Today we welcome Marnie MacLean to the blog to share her thoughts on the process of creating Lusca
I'm going to tell you a secret, a large number of my designs are designed after I receive yarn. I actually prefer designing this way. While I'm occasionally hit by a bolt of design inspiration, plucking a design out of thin air is harder for me than being able to craft something around a yarn. The downside is that I've now added the design process to the short period of time I have between receiving yarn and needing to hand it off to the tech editor and I need to produce something nice enough that the publication and yarn supporter won't regret trusting me to come up with an idea without approval. It's basically design for procrastinators: wait till the last minute and try to cram everything in, between bouts of weeping, before deadline.
Lucky for me, Twist Collective always assigns the nicest yarns. I can't say I've ever worked with a dud, and the Tahki Yarns Cotton Classic used for Lusca is no exception. This shawl features a gradient kit unlike those I've used before. With a 100% Mercerized cotton yarn in a DK weight, it's both thicker and more robust than the light wool-blend sock yarns I've knit before. But the challenges and charms of working with gradient yarns remains unchanged, for all of them. How do you make the most of a series of closely related shades, over the length of project? It's a fun problem to solve and one that took a little trial and error for Lusca.
Like basically all gradient yarns kits, some shades are closer to their neighbor than others, and I wanted to find a way to visually trick the eye into seeing more of a gradient and less of a jump between colors. My first thought was to try a slipped-stitch pattern.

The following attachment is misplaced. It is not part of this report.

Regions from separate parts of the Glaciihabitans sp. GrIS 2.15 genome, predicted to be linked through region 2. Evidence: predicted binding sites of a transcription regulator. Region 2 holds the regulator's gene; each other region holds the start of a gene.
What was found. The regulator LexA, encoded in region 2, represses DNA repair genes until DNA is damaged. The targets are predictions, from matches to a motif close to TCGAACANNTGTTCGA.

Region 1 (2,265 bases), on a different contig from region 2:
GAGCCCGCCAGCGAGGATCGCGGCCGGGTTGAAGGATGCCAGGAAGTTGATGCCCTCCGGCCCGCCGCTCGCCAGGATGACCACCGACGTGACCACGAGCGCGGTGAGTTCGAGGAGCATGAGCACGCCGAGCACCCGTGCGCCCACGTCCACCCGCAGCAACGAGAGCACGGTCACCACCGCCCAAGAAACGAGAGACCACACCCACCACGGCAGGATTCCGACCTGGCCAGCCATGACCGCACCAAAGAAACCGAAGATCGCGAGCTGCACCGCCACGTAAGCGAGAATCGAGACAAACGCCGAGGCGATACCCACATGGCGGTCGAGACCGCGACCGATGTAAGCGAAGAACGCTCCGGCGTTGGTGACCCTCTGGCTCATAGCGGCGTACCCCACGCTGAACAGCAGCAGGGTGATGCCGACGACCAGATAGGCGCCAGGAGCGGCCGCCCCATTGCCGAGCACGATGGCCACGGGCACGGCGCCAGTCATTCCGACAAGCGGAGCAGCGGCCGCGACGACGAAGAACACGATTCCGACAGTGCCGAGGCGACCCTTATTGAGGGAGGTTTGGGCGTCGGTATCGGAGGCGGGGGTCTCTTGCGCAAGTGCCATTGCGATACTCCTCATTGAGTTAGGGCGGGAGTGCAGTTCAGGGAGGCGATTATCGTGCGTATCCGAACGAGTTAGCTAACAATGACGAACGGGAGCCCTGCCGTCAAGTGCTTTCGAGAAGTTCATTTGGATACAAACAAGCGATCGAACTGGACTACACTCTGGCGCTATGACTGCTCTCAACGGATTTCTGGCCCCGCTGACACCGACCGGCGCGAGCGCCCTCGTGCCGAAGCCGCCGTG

First attempt at a design, using a slipped-stitch pattern
I like this idea and it's one I might come back to for another design, but I didn't have the yardage to knit it to the size I would have liked. So, I ripped out several day's worth of knitting, not to mention the hours spent charting, and started wracking my brain for other ideas. Then I remembered an unpublished hat design I knit myself a few years ago.
A hat I designed for myself that became the jumping-off point for Lusca
It used a type of feather-and-fan stitch pattern as well as stripes at the color transitions. This worked to help the eye see a more gradual transition between colors in a couple ways. First, the undulating pattern of the feather-and-fan stitch eliminates the straight lines that might be easy to spot as color transitions. Then, the garter stitch rows at the color transitions alternate knit bumps from the previous color with purl bumps of the current color, helping to further blur the line between the different skeins. Up close, you may clearly see the different colors but the further away you get, the greater the number of shades you see in the gradient.
I am pretty reluctant to ever design a single-stitch shawl, so I paired it with a border pattern that I modified to be evenly divisible by the feather-and-fan stitch pattern repeat. For the knitter who has more or less yarn to work with, they can easily adapt the pattern without having to do a lot of fancy math. Cast on as many repeats of the border as you'd like and follow along with the pattern. As long as you have enough yarn, it should all work out just fine.
The final shawl uses stripes, feather-and-fan and garter stitches to blend the gradient shades
The cotton yarn has a lovely weight to it, making the shawl feel substantial but also squishy and lovely against the skin. The whole shawl can be knit with the five skeins in the kit, with a bit of yarn to spare so it's a fast project, too. I can't wait to see what colors other people use to make their own version of the shawl.